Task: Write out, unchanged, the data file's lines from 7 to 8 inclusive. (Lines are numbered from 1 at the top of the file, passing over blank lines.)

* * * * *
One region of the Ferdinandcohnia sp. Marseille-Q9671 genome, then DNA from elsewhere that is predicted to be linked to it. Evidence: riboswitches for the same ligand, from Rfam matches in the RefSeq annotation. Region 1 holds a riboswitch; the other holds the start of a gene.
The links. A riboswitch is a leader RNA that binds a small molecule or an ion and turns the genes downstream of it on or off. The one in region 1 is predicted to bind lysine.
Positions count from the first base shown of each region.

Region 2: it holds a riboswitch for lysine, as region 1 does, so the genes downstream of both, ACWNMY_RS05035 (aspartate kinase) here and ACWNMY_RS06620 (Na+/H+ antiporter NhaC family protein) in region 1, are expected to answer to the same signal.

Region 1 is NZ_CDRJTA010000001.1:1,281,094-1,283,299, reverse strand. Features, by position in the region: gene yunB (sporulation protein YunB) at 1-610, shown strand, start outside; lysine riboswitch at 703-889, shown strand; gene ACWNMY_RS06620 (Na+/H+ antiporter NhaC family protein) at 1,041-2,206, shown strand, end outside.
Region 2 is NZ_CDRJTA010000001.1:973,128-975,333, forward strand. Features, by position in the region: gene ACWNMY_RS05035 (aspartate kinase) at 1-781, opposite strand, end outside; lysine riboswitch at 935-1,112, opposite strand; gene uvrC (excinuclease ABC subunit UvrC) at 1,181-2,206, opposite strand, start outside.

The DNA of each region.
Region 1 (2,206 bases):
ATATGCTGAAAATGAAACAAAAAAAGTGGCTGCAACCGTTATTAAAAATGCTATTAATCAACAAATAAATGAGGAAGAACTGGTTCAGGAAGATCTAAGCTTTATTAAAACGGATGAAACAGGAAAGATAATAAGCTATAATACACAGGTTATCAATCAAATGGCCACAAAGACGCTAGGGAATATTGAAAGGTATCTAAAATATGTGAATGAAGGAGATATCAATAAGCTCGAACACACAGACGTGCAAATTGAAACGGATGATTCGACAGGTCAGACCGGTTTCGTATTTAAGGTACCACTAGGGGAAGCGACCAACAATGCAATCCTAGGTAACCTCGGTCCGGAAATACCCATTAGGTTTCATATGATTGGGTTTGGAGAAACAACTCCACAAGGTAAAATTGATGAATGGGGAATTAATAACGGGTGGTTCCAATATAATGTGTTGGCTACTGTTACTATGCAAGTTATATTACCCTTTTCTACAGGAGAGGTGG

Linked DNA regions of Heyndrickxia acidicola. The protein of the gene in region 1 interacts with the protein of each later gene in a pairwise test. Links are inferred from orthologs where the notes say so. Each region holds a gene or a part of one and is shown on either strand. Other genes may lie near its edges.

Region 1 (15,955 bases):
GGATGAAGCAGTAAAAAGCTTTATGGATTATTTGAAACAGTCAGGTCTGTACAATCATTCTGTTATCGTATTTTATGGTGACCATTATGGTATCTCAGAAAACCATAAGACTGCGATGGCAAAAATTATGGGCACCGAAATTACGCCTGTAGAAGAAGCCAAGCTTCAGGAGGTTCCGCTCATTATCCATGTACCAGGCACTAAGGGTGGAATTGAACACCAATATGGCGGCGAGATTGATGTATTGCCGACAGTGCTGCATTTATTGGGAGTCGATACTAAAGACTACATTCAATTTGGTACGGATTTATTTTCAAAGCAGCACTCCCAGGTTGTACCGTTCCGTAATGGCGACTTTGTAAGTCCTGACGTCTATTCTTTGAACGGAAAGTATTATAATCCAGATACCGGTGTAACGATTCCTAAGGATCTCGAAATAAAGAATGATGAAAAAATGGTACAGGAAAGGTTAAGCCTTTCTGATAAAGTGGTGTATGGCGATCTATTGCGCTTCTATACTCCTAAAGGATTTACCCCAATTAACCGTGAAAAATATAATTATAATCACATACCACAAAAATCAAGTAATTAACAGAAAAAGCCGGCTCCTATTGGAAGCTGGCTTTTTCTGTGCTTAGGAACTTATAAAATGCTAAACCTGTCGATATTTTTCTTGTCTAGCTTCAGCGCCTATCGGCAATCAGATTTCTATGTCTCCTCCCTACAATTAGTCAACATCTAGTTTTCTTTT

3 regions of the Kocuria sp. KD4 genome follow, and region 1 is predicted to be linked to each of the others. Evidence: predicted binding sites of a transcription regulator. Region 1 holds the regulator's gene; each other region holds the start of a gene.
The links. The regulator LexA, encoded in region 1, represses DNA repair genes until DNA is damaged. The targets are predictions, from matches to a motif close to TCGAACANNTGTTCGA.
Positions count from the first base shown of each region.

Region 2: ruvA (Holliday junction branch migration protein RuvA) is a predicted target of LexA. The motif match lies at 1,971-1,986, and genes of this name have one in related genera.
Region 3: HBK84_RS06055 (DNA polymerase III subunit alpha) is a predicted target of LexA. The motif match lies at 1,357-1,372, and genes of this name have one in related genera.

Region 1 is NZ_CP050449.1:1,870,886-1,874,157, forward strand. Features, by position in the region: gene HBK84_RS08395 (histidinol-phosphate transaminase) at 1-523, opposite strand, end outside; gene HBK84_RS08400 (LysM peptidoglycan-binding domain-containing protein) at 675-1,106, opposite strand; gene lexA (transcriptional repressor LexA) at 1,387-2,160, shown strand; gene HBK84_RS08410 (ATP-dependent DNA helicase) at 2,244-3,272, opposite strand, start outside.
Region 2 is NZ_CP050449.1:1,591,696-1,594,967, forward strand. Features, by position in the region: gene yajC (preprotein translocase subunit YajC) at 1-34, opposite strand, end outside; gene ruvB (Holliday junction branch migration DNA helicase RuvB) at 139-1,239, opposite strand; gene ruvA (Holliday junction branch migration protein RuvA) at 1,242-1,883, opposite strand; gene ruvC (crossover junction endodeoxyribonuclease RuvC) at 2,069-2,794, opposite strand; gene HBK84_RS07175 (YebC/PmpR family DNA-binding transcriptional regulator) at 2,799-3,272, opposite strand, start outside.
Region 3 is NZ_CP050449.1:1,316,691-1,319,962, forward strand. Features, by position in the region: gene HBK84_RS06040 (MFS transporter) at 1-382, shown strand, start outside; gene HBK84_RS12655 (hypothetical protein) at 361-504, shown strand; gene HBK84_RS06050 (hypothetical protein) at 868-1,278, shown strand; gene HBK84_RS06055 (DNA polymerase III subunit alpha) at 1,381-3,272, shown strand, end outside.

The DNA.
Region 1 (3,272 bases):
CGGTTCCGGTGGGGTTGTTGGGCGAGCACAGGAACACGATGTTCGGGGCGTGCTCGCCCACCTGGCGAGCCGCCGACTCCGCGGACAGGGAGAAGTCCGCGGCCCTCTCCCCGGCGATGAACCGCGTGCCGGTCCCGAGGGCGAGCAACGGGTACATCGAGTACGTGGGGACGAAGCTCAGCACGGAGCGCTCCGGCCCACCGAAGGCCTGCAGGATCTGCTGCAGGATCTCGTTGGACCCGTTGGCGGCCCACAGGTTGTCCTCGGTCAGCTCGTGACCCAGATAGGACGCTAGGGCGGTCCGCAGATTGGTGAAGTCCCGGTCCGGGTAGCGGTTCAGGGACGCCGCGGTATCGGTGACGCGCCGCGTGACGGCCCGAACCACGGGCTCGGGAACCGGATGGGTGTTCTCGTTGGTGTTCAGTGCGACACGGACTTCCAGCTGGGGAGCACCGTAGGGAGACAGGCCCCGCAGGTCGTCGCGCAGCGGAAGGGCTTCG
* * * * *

The DNA of each region.
Region 1 (2,206 bases):